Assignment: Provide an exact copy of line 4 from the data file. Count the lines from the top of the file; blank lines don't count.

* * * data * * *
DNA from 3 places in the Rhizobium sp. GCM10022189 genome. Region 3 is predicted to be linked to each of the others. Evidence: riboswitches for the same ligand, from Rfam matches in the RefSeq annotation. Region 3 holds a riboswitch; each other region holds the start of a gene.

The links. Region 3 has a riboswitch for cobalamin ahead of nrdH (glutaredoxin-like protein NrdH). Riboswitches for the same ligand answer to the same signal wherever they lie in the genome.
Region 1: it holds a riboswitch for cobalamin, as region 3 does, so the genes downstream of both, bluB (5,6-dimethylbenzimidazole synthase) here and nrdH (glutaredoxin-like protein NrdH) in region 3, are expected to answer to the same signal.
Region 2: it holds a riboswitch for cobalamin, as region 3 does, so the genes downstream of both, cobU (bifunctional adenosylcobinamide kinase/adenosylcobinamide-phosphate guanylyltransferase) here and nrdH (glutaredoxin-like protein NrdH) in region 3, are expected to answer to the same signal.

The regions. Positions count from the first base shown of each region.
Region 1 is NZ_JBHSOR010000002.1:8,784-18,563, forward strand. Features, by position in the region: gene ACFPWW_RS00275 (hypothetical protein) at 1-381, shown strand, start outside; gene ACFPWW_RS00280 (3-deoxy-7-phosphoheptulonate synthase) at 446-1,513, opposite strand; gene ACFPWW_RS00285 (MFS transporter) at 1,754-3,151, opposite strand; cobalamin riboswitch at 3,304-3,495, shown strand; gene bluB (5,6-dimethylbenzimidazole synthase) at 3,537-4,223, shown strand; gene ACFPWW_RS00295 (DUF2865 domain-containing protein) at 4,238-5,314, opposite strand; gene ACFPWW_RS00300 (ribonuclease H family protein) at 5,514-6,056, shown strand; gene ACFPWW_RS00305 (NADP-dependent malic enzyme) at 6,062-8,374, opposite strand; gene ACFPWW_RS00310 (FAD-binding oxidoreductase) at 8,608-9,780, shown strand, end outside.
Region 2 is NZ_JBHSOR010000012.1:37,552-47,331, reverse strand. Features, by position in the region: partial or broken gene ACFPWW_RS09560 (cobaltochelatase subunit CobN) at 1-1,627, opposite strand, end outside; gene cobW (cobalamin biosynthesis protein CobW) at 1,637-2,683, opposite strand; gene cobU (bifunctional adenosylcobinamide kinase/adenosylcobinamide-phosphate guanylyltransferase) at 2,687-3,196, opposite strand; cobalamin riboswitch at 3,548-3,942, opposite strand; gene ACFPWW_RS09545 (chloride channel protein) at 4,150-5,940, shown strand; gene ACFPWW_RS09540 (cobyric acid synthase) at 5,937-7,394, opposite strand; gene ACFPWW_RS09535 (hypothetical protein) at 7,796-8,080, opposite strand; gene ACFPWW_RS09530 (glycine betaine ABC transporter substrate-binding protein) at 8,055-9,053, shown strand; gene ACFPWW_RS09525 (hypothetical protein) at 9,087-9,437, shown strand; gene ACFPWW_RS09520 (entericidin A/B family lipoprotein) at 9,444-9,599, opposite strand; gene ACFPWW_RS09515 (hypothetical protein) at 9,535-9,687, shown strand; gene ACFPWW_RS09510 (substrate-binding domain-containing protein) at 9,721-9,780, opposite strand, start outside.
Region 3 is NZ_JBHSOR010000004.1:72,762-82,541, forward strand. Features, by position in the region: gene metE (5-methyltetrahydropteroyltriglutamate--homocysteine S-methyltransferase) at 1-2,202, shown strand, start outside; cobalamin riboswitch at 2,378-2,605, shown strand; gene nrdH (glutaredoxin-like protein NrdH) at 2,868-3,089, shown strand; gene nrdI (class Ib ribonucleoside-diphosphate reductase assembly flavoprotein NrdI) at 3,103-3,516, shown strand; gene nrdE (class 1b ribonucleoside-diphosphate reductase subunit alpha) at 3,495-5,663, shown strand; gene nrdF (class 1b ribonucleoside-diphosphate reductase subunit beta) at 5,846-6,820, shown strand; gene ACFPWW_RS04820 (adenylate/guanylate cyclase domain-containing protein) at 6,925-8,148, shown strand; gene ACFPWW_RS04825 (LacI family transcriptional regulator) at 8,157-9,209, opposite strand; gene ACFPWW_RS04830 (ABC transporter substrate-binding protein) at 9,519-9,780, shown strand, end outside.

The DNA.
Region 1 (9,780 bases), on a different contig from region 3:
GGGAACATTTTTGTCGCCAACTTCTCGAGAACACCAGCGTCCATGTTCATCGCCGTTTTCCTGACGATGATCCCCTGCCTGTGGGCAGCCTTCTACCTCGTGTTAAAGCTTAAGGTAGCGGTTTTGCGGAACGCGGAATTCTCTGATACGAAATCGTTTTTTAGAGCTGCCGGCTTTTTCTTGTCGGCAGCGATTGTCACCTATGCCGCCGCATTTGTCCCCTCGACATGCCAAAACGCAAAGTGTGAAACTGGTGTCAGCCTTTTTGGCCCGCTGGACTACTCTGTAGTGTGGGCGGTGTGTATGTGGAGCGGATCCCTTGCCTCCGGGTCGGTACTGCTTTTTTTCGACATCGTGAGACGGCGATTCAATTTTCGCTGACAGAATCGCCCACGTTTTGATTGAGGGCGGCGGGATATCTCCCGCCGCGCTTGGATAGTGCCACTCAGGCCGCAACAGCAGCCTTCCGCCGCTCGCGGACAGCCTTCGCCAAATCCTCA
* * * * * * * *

Region 2: it holds a riboswitch for cobalamin, as region 3 does, so the genes downstream of both, cobU (bifunctional adenosylcobinamide kinase/adenosylcobinamide-phosphate guanylyltransferase) here and nrdH (glutaredoxin-like protein NrdH) in region 3, are expected to answer to the same signal.